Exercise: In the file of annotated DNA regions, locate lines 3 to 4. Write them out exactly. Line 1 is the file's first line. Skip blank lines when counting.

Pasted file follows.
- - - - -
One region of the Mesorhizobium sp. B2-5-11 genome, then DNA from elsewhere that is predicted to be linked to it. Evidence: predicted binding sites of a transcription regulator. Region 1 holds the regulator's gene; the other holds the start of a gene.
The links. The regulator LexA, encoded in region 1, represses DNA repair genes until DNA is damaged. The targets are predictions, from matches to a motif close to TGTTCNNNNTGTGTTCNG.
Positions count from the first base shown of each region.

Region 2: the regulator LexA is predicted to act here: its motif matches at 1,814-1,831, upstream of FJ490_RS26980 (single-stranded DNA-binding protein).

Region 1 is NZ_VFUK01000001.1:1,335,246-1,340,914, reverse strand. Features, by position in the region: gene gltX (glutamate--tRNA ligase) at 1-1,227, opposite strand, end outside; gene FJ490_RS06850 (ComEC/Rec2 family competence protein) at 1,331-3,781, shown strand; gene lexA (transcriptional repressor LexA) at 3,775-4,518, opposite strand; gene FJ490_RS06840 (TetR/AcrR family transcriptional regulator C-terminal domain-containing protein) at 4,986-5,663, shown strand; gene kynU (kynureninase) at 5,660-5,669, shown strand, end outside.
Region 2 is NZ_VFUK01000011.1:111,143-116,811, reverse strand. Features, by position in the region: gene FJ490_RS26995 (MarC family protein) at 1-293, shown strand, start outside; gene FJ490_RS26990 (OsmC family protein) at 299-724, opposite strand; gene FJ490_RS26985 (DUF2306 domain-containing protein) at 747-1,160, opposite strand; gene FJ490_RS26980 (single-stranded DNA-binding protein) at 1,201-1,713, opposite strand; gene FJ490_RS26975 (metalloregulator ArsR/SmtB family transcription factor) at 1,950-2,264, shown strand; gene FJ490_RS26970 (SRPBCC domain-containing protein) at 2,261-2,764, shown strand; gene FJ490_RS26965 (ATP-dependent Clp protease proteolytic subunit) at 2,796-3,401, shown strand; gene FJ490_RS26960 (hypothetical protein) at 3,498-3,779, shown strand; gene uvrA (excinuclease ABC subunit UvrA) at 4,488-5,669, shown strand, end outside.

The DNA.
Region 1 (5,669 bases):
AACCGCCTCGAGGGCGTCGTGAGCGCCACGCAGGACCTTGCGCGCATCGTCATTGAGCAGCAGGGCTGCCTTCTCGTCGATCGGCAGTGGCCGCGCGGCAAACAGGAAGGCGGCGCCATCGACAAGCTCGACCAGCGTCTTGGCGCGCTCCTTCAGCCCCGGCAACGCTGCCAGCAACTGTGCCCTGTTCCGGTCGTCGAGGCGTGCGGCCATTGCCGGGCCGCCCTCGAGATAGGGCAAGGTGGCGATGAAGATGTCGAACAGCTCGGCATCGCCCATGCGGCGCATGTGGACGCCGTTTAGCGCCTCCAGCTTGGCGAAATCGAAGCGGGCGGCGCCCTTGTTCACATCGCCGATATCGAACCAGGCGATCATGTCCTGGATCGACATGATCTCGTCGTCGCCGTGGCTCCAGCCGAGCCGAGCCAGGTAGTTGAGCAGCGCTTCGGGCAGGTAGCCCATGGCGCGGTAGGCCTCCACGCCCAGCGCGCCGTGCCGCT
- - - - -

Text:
Positions count from the first base shown of each region.

Region 2: the regulator LexA is predicted to act here: its motif matches at 1,814-1,831, upstream of FJ490_RS26980 (single-stranded DNA-binding protein).